He said that they were not aware the child had boarded the bus that morning.
The driver himself rushed the child to hospital after he found him in the vehicle, the spokesman said.
The school is cooperating in the police investigations.
Friday, 25 April 2008
Cheerleaders ‘a distraction'
David Clough Last Updated: April 25. 2008 3:00AM UAE / April 24. 2008 11:00PM GMT
Cheerleaders have certainly done their part to add entertainment for spectators attending Indian Premier League games. Washington Post
HYDERABAD // Cheerleaders may have added a dash of glamour to the billion-dollar Indian Premier League, but Shahid Afridi sees them as a distraction.
The Pakistan all-rounder, who is signed up to the Deccan Chargers, rejects the idea they add to the entertainment value of the game.
“The girls in skimpy dresses should be removed from the ground as this is distracting the batsmen,” he said.
“Cricket itself is an entertainment. It does not require such cheerleaders to entertain.”
Afridi, a veteran of 258 one-day matches, made an inauspicious IPL debut on Tuesday. He scored just two runs in seven balls, while 17 runs were scored off his two overs as the Chargers lost to the Delhi Daredevils by nine wickets.
Afridi, who was bought by his team for $675,000 (Dh2.5m), also feels Pakistani players have been undervalued in the IPL.
“Bids on Pakistan players have not been as high when compared to the bids on other players,” he said.
“Players like Misbah-ul-Haq, Umar Gul and Shoaib Malik, who performed exceptionally well in the Twenty20 World Cup last year, did not get their due.
“I feel some Pakistan players should have received much higher bids.”
* PA Sport
Ridham Desai for Money Control.com
Ridham Desai, MD and Co-Head-Equity, Morgan Stanley feels that one is likely to see more downside before market bottoms out and there’s 20-25% probability of the Sensex going down to 11,000. The market may take some more time to form a bottom, Desai said. He alsosaid that, the price correction shows that India may be in a bear market. Desai said that, most indicators show that the market is in a 'fear zone'. On a more positive note, he affirms that the market may see an end to the pain by the third quarter of this year
Desai is skeptical about whether companies will disclose their losses this quarter. He feels that the valuation gap between sectors needs to narrow down. He further added that if India falls another 10-15% as against other emerging markets, it will create a buying opportunity.
“It has not satisfied the time requirement because bear markets usually are longer. It has definitely satisfied the price correction requirement. We have been through a couple such corrections in this bull market. If this is not a bear market then it could turnout to be like May 2004 or 2006 when we went through a similar type of price corrections. This time around, the fundamentals are under the scanner and that’s what makes me feel that this is a bear market. We may have a little bit more time to go before we get to that so-called bottom,” he added.
Excerpts from CNBC-TV18’s exclusive interview with Ridham Desai:
Q: Are we in a bear market?
A: It looks like one. It has not satisfied the time requirement because bear markets usually are longer. It has definitely satisfied the price correction requirement. We have been through a couple such corrections in this bull market. If this is not a bear market then it could turnout to be like May 2004 or 2006 when we went through a similar type of price corrections.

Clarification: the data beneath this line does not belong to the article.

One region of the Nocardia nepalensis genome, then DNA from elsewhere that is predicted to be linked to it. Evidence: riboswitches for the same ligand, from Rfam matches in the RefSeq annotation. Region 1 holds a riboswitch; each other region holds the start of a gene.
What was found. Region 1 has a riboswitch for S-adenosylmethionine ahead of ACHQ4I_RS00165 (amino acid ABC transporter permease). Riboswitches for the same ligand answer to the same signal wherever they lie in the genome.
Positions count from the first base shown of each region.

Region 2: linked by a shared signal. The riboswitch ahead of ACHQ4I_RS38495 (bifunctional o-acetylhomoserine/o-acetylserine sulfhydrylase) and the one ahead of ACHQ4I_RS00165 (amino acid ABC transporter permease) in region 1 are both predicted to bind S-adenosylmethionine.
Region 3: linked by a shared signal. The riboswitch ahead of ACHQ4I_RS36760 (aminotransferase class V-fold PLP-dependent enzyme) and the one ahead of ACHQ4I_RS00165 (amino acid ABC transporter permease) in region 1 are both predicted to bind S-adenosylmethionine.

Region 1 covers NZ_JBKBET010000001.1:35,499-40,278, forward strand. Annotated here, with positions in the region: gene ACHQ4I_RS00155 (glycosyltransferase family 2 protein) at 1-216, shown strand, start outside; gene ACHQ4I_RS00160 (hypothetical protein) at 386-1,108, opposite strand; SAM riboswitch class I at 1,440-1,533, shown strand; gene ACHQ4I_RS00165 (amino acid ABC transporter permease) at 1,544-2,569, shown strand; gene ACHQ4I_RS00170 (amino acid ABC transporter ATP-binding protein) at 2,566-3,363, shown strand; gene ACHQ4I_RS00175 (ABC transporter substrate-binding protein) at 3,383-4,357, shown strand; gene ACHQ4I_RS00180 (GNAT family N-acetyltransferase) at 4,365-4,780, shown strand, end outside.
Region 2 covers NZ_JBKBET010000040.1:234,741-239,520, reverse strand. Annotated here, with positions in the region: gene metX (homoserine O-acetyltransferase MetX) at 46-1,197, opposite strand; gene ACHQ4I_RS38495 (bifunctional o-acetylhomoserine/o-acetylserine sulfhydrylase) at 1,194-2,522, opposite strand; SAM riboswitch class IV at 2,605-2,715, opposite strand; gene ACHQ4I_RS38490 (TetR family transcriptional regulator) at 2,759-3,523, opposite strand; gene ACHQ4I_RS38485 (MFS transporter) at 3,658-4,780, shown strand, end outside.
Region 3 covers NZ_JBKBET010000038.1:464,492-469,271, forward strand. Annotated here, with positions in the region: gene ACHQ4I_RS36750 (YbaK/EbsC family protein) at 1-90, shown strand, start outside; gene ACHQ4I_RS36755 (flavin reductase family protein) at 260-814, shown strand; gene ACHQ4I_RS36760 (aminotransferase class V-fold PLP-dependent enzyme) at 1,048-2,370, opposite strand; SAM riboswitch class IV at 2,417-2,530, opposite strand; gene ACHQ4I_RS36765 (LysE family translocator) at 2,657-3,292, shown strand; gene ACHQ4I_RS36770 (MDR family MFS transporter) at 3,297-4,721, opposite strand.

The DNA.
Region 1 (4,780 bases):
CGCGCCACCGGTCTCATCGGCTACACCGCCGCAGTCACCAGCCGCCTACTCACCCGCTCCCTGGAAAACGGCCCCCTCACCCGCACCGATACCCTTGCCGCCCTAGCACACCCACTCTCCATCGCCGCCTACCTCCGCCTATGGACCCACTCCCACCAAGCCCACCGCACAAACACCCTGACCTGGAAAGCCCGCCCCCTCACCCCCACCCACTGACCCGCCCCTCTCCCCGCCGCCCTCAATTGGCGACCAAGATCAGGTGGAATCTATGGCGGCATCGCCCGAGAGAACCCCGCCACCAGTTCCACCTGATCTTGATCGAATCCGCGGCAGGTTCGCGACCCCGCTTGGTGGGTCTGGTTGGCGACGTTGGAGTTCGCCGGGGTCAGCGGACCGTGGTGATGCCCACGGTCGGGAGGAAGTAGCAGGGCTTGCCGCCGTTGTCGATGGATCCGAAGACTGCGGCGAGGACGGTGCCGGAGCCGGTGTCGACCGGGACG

This looks more like a bear market because the fundamentals in 2004 and 2006 were different. In May 2004 and 2006, the macro was pretty much intact and we got some global surprise which has caused markets to correct in terms of valuations. We found a bottom very quickly and the markets rallied all over again. This time around, the fundamentals are under the scanner and that’s what makes me feel that this is a bear market. We may have a little bit more time to go before we get to that so-called bottom.
Q: What's your definition of a bear market? There are many definitions, some say a 20% fall is enough for a bear market, but obviously you define it differently?
A: 20% is one criteria, another criteria would be the 200-DMA. From 2003 till now, we have had only one penetration of the 200-DMA and that too for a very brief time in 2004.
Q: This time we are consistently below it.
A: Yes, we are consistently below it. One should look at is falling intermediate tops and bottoms. That’s another thing that was not met in the previous two corrections of 2004 and 2006. In that there were one or two falls and then the market actually did not establish lower bottoms. This time we are getting consistently lower bottoms and tops. So, that feels like a bear market if you look at the long-term trend lines.
I am not a big believer in trend lines because you can draw many lines through two points and justify a lot of things on trend lines. But these are the three things that I look at. The percentage of fall, are successive tops and bottoms lower or higher, and how long we stay below that 200-DMA? The percentage of fall at 20-25% is a good number. We have at least three bottoms which have been lower than the 200-DMA and have been staying below that for a while.
Q: Is history a good guide to how long bear markets typically last or have things changed because one contention has been now-a- days that the bear markets are much shorter, so we don’t need to worry about 4-6 quarters it will all get over in two quarters?
A: There were three bear markets since the early 90’s. We had the Harshad Mehta scam-related bear market that lasted approximately 50-weeks and the fall was about 50%. Then, we had the mid-90’s emerging market sell-off, which produced 55% fall and lasted about 86-weeks. Last, we had the tech bubble where the price fall was approximately 50%, but it lasted longer. It took 110-weeks for the markets to bottom out.